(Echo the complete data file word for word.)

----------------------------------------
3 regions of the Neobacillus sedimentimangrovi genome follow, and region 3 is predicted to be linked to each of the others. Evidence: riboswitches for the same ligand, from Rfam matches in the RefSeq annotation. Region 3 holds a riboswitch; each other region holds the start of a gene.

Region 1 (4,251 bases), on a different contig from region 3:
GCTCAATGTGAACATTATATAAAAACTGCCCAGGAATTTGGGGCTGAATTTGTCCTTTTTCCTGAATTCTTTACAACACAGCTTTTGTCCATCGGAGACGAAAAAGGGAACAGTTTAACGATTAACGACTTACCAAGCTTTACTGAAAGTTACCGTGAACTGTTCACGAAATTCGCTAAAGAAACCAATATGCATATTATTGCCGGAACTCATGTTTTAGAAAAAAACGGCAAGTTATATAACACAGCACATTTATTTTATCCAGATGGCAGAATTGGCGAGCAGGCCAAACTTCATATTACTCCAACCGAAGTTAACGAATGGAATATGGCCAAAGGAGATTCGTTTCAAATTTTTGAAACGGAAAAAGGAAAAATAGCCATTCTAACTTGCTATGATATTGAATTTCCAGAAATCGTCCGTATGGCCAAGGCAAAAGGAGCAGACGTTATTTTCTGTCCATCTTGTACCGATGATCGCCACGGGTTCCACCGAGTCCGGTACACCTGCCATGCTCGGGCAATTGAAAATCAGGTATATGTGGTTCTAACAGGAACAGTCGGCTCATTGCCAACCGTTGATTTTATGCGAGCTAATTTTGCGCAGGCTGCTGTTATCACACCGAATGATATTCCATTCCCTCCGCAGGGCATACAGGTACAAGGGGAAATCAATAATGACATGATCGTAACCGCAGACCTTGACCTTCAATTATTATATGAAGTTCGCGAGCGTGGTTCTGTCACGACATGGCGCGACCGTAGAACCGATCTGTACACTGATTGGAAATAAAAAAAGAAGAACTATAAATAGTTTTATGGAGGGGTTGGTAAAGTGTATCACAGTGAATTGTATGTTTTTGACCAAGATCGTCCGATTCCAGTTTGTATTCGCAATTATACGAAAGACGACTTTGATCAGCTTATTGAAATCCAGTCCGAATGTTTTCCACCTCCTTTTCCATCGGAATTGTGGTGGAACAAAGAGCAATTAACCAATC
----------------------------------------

3 regions of the Neobacillus sedimentimangrovi genome follow, and region 3 is predicted to be linked to each of the others. Evidence: riboswitches for the same ligand, from Rfam matches in the RefSeq annotation. Region 3 holds a riboswitch; each other region holds the start of a gene.

Region 1 (4,251 bases), on a different contig from region 3:
GCTCAATGTGAACATTATATAAAAACTGCCCAGGAATTTGGGGCTGAATTTGTCCTTTTTCCTGAATTCTTTACAACACAGCTTTTGTCCATCGGAGACGAAAAAGGGAACAGTTTAACGATTAACGACTTACCAAGCTTTACTGAAAGTTACCGTGAACTGTTCACGAAATTCGCTAAAGAAACCAATATGCATATTATTGCCGGAACTCATGTTTTAGAAAAAAACGGCAAGTTATATAACACAGCACATTTATTTTATCCAGATGGCAGAATTGGCGAGCAGGCCAAACTTCATATTACTCCAACCGAAGTTAACGAATGGAATATGGCCAAAGGAGATTCGTTTCAAATTTTTGAAACGGAAAAAGGAAAAATAGCCATTCTAACTTGCTATGATATTGAATTTCCAGAAATCGTCCGTATGGCCAAGGCAAAAGGAGCAGACGTTATTTTCTGTCCATCTTGTACCGATGATCGCCACGGGTTCCACCGAGTCCGGTACACCTGCCATGCTCGGGCAATTGAAAATCAGGTATATGTGGTTCTAACAGGAACAGTCGGCTCATTGCCAACCGTTGATTTTATGCGAGCTAATTTTGCGCAGGCTGCTGTTATCACACCGAATGATATTCCATTCCCTCCGCAGGGCATACAGGTACAAGGGGAAATCAATAATGACATGATCGTAACCGCAGACCTTGACCTTCAATTATTATATGAAGTTCGCGAGCGTGGTTCTGTCACGACATGGCGCGACCGTAGAACCGATCTGTACACTGATTGGAAATAAAAAAAGAAGAACTATAAATAGTTTTATGGAGGGGTTGGTAAAGTGTATCACAGTGAATTGTATGTTTTTGACCAAGATCGTCCGATTCCAGTTTGTATTCGCAATTATACGAAAGACGACTTTGATCAGCTTATTGAAATCCAGTCCGAATGTTTTCCACCTCCTTTTCCATCGGAATTGTGGTGGAACAAAGAGCAATTAACCAATC